Homemade Smoked Salmon

I really dislike smoked salmon.  However, my wife loves it nearly as much as she loves me (quite a bit… I don’t want to give the wrong impression!).  Now that we have a smoker I decided to see if I could recreate her favorite “Salmon Candy” that she used to get at Whole Foods in NYC.  After doing some research online, I decided to dive in and give it a try.  The end result was impressive and she absolutely loved it.  Hooray for the good husband!

Step 1:  Brine the fish.

I looked around the web for a brine recipe that would recreate the flavor of Salmon Candy, and couldn’t find anything.  I put together the following for 1.5 pounds of salmon:

5 cloves of garlic, crushed
2 Qt. COLD water
2 oz Kosher salt
2/3 c. brown sugar
1/2 onion, thinly sliced
3-4 Tbsp Tamari

Once the salt and sugar were dissolved, I dropped in the fish and covered the whole container.

Step 2:  Let sit overnight.  For a saltier fish, brine for 24 hours, but LESS THAN 48!!

Step 3:  Air dry the fish on a rack in an area below 70F.  I put it in front of the air conditioner vent to ensure this was the case.  Dry for two hours so the pellicle forms.  Due to the brine, the fish will be OK at this temperature.

Step 4:  About an hour before the fish is done drying, start soaking the wood.  In this case I used Alder wood.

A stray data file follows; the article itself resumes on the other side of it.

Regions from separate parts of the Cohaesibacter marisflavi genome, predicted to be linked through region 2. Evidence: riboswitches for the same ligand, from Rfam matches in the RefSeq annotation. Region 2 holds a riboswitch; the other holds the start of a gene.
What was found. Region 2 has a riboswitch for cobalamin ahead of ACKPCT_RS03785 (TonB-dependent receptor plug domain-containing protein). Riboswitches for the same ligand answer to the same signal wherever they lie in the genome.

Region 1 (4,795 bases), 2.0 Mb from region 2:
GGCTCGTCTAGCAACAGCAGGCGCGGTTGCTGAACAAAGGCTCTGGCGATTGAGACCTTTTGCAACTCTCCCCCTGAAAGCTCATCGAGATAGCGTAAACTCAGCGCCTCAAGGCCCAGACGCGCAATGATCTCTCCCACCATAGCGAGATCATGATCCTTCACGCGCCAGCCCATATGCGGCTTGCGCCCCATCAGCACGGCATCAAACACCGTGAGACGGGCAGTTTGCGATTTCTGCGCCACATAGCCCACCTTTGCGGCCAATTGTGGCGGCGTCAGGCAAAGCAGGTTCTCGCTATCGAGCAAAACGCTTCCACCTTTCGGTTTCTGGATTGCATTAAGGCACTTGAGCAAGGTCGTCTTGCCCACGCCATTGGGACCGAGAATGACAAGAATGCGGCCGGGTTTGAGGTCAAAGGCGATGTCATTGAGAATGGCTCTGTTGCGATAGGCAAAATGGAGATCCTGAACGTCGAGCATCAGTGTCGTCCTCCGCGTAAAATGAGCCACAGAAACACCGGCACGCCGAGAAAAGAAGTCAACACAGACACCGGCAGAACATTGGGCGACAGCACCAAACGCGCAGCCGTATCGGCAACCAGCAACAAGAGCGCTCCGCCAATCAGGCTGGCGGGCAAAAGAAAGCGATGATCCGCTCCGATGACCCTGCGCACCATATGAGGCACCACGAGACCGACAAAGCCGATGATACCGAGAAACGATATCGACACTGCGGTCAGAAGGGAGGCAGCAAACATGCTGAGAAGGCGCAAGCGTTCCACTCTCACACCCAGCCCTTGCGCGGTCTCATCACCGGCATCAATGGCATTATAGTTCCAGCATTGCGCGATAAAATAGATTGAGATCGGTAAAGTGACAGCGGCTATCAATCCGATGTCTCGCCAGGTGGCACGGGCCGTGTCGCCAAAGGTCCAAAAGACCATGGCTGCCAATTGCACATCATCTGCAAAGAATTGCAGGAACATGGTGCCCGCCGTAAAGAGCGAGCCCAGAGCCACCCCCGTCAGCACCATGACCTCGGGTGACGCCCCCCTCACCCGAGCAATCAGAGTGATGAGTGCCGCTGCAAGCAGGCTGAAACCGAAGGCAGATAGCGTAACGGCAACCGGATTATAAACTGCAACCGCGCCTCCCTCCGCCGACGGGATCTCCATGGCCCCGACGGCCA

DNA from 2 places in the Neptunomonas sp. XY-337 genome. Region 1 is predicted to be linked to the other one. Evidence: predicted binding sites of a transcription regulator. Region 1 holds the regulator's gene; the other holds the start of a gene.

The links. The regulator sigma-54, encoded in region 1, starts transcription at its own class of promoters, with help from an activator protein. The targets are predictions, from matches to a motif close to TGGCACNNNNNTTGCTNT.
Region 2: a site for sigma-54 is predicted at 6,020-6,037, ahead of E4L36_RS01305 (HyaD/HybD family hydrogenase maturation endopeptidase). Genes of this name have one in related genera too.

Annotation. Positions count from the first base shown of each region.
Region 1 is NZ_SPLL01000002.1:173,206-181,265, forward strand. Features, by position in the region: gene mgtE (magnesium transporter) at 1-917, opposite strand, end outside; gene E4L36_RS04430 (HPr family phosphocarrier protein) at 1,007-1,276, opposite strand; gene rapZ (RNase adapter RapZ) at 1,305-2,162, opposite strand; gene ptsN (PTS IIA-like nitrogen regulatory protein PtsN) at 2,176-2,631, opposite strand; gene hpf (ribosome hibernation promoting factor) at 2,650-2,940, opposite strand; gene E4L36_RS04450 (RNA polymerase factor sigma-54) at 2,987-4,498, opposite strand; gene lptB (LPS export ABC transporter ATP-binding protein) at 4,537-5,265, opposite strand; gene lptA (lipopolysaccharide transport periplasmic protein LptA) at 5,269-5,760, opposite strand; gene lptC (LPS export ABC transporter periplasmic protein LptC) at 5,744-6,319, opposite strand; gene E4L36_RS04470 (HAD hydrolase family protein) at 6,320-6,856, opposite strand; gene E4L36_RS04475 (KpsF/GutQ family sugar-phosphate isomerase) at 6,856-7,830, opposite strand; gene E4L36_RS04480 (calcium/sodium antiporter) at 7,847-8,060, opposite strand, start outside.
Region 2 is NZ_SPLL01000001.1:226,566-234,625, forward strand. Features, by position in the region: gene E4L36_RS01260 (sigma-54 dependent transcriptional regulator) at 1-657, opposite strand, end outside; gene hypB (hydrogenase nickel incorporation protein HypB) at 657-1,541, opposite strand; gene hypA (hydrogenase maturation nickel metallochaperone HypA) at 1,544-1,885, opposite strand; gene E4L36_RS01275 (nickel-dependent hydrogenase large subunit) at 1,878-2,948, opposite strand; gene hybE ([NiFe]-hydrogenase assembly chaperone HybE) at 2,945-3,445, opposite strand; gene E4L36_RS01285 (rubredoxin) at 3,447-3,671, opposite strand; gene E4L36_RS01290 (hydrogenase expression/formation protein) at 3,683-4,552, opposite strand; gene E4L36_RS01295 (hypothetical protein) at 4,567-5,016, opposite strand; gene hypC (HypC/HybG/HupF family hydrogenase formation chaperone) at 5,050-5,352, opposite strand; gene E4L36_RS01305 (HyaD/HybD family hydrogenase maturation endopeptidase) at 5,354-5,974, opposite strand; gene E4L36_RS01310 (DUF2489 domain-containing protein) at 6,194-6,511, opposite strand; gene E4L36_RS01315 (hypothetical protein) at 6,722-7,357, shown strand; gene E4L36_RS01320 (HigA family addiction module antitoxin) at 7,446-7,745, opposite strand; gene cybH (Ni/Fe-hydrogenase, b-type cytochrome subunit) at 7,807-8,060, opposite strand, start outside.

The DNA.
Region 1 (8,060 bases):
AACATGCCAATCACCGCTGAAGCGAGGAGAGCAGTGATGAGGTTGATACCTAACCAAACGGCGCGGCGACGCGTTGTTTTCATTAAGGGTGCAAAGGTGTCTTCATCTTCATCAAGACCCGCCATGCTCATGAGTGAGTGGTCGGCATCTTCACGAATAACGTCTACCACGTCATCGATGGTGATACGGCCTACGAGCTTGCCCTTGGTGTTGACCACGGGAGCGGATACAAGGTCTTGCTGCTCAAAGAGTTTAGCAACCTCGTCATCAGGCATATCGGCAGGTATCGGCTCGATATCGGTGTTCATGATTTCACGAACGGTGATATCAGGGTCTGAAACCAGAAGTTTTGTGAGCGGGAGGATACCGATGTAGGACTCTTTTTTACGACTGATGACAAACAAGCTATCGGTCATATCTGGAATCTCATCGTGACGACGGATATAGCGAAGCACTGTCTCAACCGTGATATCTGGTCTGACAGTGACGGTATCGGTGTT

Step 5:  About 20 minutes before the fish is dry, start the smoker, load the box, and get the heat up to about 200F.

Step 6:  After 2 hours (don’t go past 2 hours), place the fish in the smoker and smoke the fish at the lowest temperature possible.  Ideally 160F, but I can’t get mine to go lower than 180F.  At the higher temperatures the fish “sweats”, which is what you DON’T want.  Be sure to sop up any “sweat” (aka, fat) with a paper towel every 10 minutes or so.  Once the fish reaches an internal temperature of 145F I turn off the smoker and moved them to a rack to cool, and then covered and refrigerated.

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The New Smoker: Smoked Babyback Ribs

Now that I am enjoying the country life (temporarily) I decided to embrace the moment and buy a smoker.  I’ve always loved true BBQ, and if you factor in my wife’s lust for smoked salmon, a smoker is a wise investment.  For $130 I ended up getting the smoker.  The initial assembly of the Smoker was relatively painless and within 30 minutes it was ready to go.  From that point all I had to do was connect the propane tank, load the smoker box with wood chips, start the fire, and let the “seasoning” process begin.

Now that the smoker is properly seasoned, it’s time to kick off some real smoking.  The first recipe?  How about babyback ribs for the 4th of July.

Step 1:  Prepare the Rub

In this instance I used the following (all measuring is APPROXIMATE):
4 Tbsp Sweet Paprika
2 Tbsp Chili Powder
1 Tbsp Garlic Powder
1 Tbsp Onion Powder
1 Tbsp Dry Mustard
1/2 tsp Cayenne pepper
1 tsp Kosher salt
2 tsp ground black pepper

Mix all together and apply to the ribs.

Step 2:  Apply the rub.

Step 3:  Load the smoker box with wood chips (soaked for at least 20 minutes), fill the water tray, and start the burner.  Allow the smoker to warm up and begin smoking.

Step 4:  Place the meat on the racks, spacing evenly.

Step 5:  Keep heat as low as possible.  I cooked at about 200-225F for about 5 hours.

Step 6:  Once meat is at least 160F, remove from smoker and grill.

And the final product on the grill: